Presentation on theme: "ABC’s of Nephrology Sobha Malla RD,CSR 9/17/11"— Presentation transcript:
1 ABC’s of Nephrology Sobha Malla RD,CSR 9/17/11 Renal DietABC’s of Nephrology Sobha Malla RD,CSR 9/17/11
2 ObjectivesNursing staff will understand the basic premise of a renal dietUnderstand the nutritional needs Hemo and Peritoneal Dialysis patients
3 CHRONIC KIDNEY DISEASE One in nine Americans has Chronic Kidney Disease.Early detection can help prevent the progression of kidney disease to kidney failure.High risk groups for CKD include those with diabetes, hypertension and family history of kidney disease.Groups with increased risk include African Americans, Hispanics, Pacific Islanders, Native Americans and the elderly.
4 CHRONIC RENAL FAILUREProgressive and irreversible loss of function that occurs over many months or yearsCauses include diabetes, hypertension and glomerular diseasesSome form of renal replacement therapy is needed for life
5 STAGES OF CHRONIC KIDNEY DISEASE GFR (mL/min/1.73m2)EFFECT ON HOMEOSTASIS1≥ 90Minimal; excretory and secretory functions intact.2Usually no symptoms, but may have high BP, anemia & disturbance in Ca+ & Phos+ metabolism.3May have fatigue, anemia, swelling, high BP &/or Ca+ & Phos+ disturbance.4Usually symptomatic. Prepare for renal replacement therapy.5< 15Unable to maintain homeostasis without dialysis or transplant.
6 Goals of the Patient Specific Renal Diet Improve/preserve nutritional statusOptimize functional statusMaintain patient safetyPrepare for transplantCompensate/adjust diet for illness, catabolic eventsIt is important to adequately assess patients that are risk for PEM. Liberalized diet may be necessary for malnourished patients.Preparing for transplant: If BMI>40, suggest wt.loss, better phos control.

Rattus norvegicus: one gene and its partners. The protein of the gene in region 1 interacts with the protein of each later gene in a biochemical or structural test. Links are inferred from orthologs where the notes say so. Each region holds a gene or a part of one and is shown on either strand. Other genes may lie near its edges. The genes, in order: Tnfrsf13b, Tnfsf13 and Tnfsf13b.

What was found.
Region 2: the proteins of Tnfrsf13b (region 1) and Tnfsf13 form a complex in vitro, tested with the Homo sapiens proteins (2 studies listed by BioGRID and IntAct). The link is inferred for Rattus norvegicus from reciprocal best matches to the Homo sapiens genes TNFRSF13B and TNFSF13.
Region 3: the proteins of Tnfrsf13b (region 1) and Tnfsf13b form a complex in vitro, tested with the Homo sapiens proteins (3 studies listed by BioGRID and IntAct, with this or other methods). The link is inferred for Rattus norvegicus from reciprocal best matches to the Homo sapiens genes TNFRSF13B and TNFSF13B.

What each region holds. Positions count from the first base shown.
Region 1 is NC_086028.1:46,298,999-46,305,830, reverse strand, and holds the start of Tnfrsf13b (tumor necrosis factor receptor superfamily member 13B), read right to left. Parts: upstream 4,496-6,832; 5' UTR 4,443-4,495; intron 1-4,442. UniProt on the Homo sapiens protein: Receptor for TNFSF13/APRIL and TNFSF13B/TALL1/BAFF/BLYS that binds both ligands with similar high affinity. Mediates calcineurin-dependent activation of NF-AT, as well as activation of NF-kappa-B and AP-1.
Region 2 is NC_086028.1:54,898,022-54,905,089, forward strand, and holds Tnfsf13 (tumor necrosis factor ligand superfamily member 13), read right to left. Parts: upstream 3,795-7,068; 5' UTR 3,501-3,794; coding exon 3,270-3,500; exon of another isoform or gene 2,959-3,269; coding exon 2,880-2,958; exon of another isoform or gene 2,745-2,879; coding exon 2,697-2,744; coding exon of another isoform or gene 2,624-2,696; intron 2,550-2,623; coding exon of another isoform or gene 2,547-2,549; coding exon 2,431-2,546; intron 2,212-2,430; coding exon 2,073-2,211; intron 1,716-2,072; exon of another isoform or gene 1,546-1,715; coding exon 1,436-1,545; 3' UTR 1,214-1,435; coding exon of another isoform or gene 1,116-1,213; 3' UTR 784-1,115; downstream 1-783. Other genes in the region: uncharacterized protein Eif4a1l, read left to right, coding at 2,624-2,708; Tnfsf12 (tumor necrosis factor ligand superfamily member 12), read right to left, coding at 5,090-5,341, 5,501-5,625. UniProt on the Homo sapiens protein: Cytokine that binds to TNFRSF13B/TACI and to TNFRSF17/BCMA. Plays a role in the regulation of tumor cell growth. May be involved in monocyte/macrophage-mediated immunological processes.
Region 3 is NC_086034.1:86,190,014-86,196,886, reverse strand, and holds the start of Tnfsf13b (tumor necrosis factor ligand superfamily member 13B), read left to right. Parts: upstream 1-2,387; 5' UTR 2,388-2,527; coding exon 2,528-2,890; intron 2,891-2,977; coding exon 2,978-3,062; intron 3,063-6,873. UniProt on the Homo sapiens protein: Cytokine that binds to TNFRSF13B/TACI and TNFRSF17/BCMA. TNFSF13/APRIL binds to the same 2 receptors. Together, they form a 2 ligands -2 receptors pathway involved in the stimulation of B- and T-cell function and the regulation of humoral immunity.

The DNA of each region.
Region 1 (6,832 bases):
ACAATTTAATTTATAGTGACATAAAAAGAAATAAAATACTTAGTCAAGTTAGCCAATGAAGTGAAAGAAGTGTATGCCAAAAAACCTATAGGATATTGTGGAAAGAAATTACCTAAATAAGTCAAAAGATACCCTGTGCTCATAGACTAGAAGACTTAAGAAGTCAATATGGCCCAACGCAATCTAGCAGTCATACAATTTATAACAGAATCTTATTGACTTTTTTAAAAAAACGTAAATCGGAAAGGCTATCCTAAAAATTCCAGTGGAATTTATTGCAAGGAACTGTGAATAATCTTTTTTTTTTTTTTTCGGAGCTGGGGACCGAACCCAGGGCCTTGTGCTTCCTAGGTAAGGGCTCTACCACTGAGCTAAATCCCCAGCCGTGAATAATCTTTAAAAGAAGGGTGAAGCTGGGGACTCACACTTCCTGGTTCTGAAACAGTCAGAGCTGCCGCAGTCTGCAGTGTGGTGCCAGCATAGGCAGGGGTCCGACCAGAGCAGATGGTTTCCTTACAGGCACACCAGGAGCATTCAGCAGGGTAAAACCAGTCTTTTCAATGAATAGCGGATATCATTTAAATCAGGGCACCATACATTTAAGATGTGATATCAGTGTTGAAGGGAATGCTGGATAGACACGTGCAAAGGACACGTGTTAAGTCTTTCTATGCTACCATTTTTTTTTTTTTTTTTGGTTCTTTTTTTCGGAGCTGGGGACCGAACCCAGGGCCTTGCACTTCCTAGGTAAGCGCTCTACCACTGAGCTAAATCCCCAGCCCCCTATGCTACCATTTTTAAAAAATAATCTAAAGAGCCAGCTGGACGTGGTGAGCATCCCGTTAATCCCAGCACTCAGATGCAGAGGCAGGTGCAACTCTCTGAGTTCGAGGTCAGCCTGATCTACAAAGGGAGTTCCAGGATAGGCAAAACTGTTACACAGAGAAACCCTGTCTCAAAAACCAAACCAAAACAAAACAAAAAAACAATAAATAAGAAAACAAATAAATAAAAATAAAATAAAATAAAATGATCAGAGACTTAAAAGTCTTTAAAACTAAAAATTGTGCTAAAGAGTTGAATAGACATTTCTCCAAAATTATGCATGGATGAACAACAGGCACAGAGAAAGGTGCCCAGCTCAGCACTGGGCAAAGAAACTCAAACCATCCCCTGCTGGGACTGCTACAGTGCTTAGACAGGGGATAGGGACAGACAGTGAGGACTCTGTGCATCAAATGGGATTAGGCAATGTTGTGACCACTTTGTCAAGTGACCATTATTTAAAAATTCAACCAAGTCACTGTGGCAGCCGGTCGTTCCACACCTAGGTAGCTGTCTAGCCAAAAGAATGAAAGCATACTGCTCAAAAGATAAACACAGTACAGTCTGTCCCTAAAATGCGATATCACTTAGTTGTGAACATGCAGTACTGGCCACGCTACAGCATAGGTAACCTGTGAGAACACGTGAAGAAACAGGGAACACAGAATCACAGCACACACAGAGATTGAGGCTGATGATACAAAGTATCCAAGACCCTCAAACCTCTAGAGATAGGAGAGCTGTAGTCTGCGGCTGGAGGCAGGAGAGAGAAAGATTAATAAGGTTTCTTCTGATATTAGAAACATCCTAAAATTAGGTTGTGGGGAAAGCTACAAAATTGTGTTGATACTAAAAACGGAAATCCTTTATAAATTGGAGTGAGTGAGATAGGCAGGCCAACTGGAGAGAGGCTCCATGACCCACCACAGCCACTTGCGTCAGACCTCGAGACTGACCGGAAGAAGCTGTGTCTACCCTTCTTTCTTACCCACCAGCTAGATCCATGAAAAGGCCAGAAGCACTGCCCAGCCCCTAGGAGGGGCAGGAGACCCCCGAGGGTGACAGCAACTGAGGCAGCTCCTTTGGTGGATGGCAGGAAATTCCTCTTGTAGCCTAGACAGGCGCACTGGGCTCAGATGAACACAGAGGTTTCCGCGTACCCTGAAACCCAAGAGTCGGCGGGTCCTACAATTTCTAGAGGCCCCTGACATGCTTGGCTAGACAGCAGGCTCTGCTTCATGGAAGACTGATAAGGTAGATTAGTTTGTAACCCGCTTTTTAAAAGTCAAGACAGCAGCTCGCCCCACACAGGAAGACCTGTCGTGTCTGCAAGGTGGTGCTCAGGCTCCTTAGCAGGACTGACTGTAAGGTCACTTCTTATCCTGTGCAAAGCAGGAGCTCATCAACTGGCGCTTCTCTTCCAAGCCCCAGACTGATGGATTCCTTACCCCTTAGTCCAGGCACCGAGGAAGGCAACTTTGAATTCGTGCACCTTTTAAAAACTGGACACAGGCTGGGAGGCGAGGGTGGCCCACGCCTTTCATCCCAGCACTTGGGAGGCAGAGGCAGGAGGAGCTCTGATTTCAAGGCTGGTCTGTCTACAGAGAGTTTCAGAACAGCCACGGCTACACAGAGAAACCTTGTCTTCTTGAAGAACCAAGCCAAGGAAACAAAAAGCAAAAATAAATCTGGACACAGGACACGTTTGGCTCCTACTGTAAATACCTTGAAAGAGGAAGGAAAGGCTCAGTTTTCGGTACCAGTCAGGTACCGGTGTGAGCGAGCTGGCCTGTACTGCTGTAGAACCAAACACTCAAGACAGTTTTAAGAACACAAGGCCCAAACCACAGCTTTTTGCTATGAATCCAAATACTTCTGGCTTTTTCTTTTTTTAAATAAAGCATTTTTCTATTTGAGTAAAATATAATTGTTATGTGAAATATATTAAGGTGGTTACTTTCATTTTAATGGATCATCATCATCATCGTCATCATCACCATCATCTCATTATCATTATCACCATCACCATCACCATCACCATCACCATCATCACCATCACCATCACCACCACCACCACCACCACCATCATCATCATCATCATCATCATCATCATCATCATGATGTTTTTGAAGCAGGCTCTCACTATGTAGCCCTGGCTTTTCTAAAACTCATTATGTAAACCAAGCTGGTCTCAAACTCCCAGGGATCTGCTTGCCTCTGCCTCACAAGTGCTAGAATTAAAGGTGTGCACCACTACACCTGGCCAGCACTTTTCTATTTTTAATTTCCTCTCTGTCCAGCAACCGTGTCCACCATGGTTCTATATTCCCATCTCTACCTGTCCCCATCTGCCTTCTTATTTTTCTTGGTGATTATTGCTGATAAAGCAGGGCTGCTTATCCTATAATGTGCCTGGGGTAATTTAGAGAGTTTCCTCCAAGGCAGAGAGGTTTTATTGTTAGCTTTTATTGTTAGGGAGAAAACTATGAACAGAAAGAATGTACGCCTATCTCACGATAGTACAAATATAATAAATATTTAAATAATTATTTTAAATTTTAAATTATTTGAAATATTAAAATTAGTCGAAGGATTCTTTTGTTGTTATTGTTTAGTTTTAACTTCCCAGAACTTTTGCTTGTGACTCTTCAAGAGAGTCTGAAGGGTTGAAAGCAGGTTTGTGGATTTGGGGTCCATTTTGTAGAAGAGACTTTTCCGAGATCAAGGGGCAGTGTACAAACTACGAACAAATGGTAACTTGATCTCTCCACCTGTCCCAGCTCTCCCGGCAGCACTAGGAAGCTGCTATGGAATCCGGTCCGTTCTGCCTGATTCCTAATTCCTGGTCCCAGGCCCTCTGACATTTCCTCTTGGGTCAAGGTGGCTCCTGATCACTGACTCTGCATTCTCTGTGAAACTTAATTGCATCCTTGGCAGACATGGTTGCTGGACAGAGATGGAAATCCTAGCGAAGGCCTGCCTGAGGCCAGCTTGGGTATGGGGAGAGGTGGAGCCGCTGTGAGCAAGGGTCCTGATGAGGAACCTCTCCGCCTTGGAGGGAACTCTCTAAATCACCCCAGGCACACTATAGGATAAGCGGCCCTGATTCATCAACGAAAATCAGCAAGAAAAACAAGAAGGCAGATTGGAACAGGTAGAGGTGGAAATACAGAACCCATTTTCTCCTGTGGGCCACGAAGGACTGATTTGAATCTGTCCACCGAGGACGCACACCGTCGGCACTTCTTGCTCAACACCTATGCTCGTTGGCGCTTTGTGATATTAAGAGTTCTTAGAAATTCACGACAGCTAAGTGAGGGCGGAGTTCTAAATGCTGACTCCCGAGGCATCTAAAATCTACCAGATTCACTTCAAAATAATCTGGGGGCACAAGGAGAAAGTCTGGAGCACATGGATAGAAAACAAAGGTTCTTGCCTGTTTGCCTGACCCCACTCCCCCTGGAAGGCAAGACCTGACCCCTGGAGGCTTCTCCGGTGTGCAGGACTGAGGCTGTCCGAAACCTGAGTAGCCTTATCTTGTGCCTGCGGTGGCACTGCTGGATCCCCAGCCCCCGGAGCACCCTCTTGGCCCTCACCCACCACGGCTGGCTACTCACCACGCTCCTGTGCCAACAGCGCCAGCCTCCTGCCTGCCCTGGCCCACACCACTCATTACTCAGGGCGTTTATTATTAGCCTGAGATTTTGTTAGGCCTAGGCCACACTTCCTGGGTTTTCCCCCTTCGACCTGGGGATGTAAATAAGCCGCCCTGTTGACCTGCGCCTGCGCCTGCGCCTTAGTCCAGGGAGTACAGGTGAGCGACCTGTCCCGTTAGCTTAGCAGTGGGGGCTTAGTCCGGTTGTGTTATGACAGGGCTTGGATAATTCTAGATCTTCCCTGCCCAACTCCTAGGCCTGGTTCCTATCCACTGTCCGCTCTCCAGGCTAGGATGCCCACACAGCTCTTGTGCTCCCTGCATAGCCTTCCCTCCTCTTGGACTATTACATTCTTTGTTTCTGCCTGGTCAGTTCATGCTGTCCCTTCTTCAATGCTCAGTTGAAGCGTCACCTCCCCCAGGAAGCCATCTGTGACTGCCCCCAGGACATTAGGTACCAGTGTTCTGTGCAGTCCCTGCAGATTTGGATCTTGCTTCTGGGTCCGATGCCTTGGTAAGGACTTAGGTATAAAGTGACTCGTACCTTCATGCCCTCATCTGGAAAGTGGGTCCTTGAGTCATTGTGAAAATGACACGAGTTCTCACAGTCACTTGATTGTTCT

7 Subjective Global Assessment Recognized by KDOQI as a useful measure of PEMProvides a nutritional score based on 2 componentsMedical history: history of wt. loss (6 months), eating habits, GI symptoms, physiological functions and metabolic stressPhysical assessment: visual assessment of loss of subcutaneous fat and muscle massPatient is scored on a 7–point scale (1)6-7 well nourished3,4,5 mild to moderately nourished1 or 2 severely malnourished
8 Renal diet for Dialysis patients consists of individualized modifications CaloriesProteinSodiumPotassiumPhosphorusCalciumFluidCarbohydratesFat/Cholesterol
9 KDOQI recommends NHANES II Data CALORIESAdults on Hemo Dialysis and Peritoneal Dialysis< 60 years old Kcals / Kg SBW> 60 years old or obese Kcals / Kg SBWKDOQI recommends NHANES II Datafor assessing SBW